Spending Time

A brief update on some of the ways I’ve been spending and wasting time.  I’m not necessarily proud.  I’m never gonna get some of those hours back….

First in film.  A few restless nights over the past couple of weeks have found me disappointed by and large in my continuing capacity to choose lousy films.
Idiots and Angels – I remember discovering Bill Plympton’s animation in college.  It’s very stylistic and compelling.  This was an entire movie of it, and while it was at times visually stunning, the storyline itself was unfortunately inadequate to the task.  It follows the misadventures of the thoroughly dishonorable and unlikable anti-hero, Angel.  There is no speaking or intelligible dialogue in the entire film, so I wouldn’t have known that was his name if not for IMDB.  Angel finds noble sentiments stirring in his body – against his will.  While it’s a faintly curious visualization of this, the story is very inadequate and uncompelling.  You won’t like Angel, either at the beginning or the end of the movie, though you’ll be pretty sure that something is supposed to have happened to him so that he is likable.  If you can figure it out more, please fill me in.
America’s Sweethearts – This is a fairly shallow romantic comedy, and while there is plenty of acting firepower in the house, they’re all mostly on cruise control playing their most common stereotypes.  The deliriously gorgeous Catherine Zeta-Jones is the pampered screen diva.  John Cusak is the bewildered guy with the heart of gold.  Billy Crystal is the fast-talking wise-guy, also with a heart of gold, and Julia Roberts is the sweet wallflower with a heart of gold.  You know what’s going to happen pretty much in the first 20 minutes or so of the film, and you won’t be surprised.  While there are a few humorous moments, most of this is quite forgettable, which is a shame.  Some profanity.  
Hansel & Gretel: Witch Hunters – I loved the trailers I saw for this film.  The idea seemed fresh and full of potential.  Unfortunately, like many action films the emphasis is on special effects rather than story line or characters.  Nobody in this story is original, and you can pretty much read the ending a mile off.  There are a few cute moments, but overall it prefers to catch your attention with fairly graphic violence and computer graphics.  The characters have a lot of potential, and while I think the actors & actresses were capable of delivering a compelling performance, they weren’t given anything to work with.  There is some pointless nudity in here, along with profanity.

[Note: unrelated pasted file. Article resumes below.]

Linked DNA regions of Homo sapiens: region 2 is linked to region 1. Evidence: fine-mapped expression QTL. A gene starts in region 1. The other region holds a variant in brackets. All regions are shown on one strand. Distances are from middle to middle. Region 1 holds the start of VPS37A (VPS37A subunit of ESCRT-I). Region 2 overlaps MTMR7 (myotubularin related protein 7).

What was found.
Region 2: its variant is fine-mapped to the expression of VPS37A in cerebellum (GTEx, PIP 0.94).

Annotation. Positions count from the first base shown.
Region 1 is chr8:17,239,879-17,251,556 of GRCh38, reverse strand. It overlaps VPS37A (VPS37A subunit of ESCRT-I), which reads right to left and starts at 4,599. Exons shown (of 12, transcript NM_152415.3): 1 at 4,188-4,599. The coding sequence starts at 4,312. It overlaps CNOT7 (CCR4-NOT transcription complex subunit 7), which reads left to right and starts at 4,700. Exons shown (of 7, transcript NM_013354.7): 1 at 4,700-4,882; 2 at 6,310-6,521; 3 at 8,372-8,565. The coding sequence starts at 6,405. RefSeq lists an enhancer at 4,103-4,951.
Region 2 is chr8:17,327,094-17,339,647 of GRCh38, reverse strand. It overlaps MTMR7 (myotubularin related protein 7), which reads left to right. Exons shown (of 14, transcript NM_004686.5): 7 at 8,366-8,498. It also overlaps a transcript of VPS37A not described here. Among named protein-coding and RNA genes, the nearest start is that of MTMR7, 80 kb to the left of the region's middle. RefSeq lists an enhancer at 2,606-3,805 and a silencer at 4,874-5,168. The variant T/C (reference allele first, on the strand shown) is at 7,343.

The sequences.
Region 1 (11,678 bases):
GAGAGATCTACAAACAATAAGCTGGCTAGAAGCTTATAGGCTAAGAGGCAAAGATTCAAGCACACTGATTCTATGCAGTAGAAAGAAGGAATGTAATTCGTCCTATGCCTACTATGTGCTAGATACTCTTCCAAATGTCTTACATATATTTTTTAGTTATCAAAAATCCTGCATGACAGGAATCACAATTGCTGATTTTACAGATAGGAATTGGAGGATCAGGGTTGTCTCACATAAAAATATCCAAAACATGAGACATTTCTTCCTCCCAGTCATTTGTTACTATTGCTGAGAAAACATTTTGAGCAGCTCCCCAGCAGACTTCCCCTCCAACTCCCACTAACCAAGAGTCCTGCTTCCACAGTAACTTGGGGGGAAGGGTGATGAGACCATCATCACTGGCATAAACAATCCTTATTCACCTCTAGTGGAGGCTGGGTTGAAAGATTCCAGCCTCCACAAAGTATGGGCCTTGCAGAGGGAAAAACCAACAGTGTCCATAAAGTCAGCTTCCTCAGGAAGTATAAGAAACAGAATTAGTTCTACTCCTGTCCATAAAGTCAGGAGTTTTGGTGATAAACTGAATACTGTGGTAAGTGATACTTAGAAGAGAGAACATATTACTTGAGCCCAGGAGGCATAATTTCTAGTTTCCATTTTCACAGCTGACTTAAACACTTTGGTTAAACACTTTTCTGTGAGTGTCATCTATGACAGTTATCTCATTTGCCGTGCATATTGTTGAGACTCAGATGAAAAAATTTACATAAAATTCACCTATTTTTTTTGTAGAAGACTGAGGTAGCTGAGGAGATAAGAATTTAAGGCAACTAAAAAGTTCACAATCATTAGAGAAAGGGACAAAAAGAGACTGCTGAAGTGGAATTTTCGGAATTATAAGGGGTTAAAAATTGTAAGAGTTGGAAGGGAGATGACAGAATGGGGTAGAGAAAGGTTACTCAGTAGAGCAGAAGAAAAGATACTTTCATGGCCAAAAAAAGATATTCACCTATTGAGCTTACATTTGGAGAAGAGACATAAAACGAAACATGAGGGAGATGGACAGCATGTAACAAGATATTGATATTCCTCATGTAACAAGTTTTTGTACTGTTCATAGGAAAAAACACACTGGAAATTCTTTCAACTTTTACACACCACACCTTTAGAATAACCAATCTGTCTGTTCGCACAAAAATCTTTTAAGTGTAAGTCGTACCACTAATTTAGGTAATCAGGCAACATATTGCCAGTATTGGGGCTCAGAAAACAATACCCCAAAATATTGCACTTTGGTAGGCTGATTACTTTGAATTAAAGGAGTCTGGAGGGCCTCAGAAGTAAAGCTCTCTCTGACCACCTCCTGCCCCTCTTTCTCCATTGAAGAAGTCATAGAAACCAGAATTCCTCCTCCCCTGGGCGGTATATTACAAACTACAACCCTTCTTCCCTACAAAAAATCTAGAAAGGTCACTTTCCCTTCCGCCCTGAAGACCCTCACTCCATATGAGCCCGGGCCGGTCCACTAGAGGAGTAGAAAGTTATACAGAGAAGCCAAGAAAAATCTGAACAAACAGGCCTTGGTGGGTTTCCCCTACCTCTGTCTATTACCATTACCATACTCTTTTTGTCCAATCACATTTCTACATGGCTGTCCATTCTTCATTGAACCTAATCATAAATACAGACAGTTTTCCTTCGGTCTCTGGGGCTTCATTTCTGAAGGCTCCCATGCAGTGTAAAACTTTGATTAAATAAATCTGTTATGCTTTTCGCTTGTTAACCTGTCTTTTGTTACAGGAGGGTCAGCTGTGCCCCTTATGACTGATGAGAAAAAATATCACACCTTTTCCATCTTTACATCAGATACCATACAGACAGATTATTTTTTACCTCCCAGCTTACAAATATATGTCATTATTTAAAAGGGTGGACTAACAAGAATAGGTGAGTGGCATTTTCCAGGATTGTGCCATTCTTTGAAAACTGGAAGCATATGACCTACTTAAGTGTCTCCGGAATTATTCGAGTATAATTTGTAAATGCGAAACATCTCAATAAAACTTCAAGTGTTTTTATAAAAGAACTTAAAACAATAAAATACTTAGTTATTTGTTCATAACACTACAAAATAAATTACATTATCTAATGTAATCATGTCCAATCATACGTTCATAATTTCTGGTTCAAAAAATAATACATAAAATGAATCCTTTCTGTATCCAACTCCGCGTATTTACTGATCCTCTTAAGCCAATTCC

The Final Cut – Robin Williams does a great job with dark characters, and the setup on this movie is fantastic.  In the indeterminate future, apparently in a parallel universe, people can have a biological implant that stores every second of their life’s audio and visual experiences.  Upon death the implant can be removed, edited, and played back for a remembry service.  Robin Williams is the best in the business, but finds himself in the center of a complicated effort to undermine the entire industry by activists looking to exploit the damaging details of one of the technology’s inner-circle members.
It’s a fantastic premise, and the story is laid out rather well.  But it goes nowhere.  There are pointless encounters and relationships.  Pointless resolutions to lifelong hauntings.  By the time the movie shifts into overdrive to wrap up, you’re left wondering what the point was, and why none of the obvious dots were connected in a way to bring closure.  Once again, more emphasis on character development and storyline could have made this a fantastic movie.  Some profanity.
How about books?
There’s really only one that I’ve finished recently, a gift from a colleague of mine that I finally got around to reading, George MacDonald’s The Curate’s Awakening.  My colleague is a huge fan of MacDonald, who might be known to some readers today because C.S. Lewis considered him his theological and literary father.  
Unfortunately, I’ve never been a fan of 19th century literature on the whole.  I can deal with Dickens and Poe, but most of it leaves me bored.  While this book wasn’t that boring, the emphasis is clearly on providing the opportunity for theological dialogue and reflection among the characters.  The characters are all interesting enough on their own, but it’s all so stiff and formal and forced.  There are two more books in the series, and I don’t think I’ll continue on to them.  MacDonald isn’t a bad writer, and his theological observations and insights are very good, it’s just that he’s not my literary cup of tea.

2 Responses to “Spending Time”

  1. Anthony Says:

    Hi Paul-
    I saw in an old review of the Holman Apologetics book that you created a powerpoint for. Is there anyway of getting a copy of the PP presentation?
    I teach apologetics at my church and don’t want to have to reinvent the wheel – time is always an issue. Thanks and God bless.

  2. Paul Nelson Says:

    Hi Anthony.  I’ll e-mail you later today to discuss getting it to you.  I hope that it’s helpful!

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